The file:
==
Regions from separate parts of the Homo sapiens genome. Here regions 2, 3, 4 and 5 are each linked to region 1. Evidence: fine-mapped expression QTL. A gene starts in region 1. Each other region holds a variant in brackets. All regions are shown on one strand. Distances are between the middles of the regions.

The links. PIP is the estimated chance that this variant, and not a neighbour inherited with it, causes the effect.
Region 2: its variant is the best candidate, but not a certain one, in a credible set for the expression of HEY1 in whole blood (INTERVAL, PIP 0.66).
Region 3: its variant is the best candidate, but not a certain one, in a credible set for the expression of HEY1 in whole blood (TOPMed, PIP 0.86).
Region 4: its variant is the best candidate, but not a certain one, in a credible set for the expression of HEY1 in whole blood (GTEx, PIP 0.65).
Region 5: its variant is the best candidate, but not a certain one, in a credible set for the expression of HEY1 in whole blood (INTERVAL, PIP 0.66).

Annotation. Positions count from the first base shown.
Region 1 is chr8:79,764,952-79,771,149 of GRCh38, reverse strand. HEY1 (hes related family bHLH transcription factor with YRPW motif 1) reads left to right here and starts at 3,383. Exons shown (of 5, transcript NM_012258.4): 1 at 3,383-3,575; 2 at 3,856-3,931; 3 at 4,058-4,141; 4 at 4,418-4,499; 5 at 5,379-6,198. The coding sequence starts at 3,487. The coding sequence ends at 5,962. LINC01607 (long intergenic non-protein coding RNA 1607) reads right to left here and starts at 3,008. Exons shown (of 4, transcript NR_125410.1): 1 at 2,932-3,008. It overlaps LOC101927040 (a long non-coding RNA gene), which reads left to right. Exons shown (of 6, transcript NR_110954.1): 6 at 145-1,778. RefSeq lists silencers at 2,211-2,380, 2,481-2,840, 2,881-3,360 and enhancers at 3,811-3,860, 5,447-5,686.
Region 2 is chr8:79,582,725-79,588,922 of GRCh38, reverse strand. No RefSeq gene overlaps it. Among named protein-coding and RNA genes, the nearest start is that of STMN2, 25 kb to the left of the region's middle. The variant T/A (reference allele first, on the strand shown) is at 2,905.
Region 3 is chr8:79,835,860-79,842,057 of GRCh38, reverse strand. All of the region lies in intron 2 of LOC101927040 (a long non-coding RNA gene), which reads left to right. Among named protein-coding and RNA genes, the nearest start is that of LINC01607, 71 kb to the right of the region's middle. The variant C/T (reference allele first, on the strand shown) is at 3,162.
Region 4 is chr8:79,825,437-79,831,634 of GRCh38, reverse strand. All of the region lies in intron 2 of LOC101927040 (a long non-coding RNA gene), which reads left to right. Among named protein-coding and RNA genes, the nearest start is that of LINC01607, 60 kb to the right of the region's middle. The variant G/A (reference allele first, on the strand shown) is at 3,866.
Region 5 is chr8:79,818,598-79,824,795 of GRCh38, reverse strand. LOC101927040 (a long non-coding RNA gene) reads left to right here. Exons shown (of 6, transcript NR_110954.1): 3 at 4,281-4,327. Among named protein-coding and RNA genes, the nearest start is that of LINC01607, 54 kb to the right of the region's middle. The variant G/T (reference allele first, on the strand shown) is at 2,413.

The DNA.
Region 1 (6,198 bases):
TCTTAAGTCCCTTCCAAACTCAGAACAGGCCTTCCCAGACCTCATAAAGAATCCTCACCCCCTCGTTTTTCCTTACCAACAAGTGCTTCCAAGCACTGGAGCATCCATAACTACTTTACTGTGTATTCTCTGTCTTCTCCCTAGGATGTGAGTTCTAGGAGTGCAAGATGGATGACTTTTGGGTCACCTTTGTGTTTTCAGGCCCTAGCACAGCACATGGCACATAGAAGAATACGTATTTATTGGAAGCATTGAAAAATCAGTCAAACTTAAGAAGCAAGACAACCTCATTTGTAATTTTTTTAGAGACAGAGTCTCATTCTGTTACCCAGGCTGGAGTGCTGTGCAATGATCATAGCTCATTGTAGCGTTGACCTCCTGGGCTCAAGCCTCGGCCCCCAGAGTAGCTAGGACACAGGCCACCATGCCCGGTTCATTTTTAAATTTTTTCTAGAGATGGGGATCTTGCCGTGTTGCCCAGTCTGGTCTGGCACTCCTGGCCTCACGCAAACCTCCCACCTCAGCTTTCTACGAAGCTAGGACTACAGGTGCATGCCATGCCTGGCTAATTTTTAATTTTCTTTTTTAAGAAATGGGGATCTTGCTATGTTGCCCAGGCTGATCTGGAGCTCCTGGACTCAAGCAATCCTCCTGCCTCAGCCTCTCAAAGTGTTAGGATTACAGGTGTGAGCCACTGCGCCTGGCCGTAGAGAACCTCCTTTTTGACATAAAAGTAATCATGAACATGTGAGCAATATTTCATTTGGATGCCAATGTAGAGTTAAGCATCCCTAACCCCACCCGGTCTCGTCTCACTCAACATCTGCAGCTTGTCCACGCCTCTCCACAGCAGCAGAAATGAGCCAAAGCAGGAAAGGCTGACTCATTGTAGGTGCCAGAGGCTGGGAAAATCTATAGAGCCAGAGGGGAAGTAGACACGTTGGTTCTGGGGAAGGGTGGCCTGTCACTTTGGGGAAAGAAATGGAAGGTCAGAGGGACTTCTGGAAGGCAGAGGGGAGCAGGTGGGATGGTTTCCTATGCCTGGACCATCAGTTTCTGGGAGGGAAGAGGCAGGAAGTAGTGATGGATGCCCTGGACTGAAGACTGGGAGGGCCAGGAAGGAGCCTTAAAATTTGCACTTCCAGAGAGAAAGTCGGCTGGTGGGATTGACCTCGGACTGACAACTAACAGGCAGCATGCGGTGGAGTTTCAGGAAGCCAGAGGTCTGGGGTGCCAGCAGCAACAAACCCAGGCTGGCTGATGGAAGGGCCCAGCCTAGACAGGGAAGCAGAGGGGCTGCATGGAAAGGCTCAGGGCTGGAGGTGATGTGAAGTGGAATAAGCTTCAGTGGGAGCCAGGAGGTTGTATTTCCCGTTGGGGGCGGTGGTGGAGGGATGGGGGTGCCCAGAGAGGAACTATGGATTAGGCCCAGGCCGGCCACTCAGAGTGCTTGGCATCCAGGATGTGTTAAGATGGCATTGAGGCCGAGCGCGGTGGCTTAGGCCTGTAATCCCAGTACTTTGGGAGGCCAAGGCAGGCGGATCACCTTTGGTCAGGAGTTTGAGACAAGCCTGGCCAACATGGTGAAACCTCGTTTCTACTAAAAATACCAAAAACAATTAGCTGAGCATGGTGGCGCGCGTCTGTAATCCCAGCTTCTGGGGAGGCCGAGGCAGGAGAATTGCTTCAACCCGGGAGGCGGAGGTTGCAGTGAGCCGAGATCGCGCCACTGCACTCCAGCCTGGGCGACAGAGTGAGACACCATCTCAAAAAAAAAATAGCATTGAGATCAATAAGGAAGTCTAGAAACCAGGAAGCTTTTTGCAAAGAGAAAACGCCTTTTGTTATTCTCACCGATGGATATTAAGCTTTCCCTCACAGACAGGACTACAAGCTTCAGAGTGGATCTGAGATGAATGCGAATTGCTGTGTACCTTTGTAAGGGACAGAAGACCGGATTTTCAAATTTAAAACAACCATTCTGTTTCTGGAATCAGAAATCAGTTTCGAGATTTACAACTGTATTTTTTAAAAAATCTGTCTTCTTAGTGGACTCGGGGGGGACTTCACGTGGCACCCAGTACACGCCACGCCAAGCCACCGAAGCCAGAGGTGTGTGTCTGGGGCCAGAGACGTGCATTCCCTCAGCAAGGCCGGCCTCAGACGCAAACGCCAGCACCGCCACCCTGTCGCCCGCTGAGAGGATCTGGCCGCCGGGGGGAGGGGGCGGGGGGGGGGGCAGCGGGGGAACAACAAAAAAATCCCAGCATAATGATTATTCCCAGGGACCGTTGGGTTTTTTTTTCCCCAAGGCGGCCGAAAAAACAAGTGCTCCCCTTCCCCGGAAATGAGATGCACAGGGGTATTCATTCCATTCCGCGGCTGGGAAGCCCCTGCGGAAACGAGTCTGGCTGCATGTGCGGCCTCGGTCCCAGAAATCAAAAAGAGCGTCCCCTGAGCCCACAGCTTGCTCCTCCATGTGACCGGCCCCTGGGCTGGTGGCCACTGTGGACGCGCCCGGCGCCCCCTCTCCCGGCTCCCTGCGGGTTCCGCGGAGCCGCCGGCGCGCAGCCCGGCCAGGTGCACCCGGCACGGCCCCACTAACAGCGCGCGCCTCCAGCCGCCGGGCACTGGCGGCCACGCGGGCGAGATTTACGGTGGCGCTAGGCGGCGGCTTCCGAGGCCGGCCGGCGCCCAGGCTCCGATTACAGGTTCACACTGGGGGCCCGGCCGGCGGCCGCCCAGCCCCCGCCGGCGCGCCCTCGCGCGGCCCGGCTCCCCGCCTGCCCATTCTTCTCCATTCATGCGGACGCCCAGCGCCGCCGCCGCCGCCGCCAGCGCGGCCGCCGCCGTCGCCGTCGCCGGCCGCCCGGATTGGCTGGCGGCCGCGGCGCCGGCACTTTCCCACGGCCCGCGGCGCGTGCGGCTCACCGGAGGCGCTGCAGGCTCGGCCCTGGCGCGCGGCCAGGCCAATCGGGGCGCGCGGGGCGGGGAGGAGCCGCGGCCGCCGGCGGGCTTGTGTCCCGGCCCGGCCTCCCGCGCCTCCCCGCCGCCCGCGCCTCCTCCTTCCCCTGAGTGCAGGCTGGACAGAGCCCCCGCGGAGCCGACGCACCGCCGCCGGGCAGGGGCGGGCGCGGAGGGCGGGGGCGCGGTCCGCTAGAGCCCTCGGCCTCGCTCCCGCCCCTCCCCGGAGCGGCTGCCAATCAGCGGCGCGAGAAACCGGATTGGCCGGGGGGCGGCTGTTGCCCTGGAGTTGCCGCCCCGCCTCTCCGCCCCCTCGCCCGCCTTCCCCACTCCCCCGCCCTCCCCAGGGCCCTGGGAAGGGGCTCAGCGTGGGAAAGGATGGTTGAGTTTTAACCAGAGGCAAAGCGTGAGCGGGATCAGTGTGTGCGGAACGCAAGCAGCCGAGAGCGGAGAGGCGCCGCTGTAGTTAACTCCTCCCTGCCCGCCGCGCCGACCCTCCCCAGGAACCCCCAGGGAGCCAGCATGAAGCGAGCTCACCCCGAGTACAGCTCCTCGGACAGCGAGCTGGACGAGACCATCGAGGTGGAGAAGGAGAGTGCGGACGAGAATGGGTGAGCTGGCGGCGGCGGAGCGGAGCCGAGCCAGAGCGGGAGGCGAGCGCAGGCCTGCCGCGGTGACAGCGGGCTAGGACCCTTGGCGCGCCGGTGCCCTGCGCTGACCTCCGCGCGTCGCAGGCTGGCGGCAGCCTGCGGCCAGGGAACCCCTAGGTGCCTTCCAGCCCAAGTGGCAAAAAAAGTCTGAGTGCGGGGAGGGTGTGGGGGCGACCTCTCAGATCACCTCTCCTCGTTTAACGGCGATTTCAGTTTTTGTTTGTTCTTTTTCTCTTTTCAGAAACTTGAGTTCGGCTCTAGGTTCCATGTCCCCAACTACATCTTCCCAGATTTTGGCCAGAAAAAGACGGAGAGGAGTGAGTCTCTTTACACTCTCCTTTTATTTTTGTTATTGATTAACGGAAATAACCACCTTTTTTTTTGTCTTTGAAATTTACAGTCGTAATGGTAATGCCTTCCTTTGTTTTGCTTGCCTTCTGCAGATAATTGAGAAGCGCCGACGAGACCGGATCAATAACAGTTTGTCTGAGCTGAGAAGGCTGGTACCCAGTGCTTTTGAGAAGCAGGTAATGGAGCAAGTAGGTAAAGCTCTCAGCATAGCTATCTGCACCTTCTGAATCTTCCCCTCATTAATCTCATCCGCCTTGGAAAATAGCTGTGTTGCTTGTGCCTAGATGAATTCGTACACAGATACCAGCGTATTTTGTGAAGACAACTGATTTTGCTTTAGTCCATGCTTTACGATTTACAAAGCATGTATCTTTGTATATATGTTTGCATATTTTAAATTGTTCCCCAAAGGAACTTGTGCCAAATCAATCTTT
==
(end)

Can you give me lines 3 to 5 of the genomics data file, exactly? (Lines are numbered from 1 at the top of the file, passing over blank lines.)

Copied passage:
Region 2: its variant is the best candidate, but not a certain one, in a credible set for the expression of HEY1 in whole blood (INTERVAL, PIP 0.66).
Region 3: its variant is the best candidate, but not a certain one, in a credible set for the expression of HEY1 in whole blood (TOPMed, PIP 0.86).
Region 4: its variant is the best candidate, but not a certain one, in a credible set for the expression of HEY1 in whole blood (GTEx, PIP 0.65).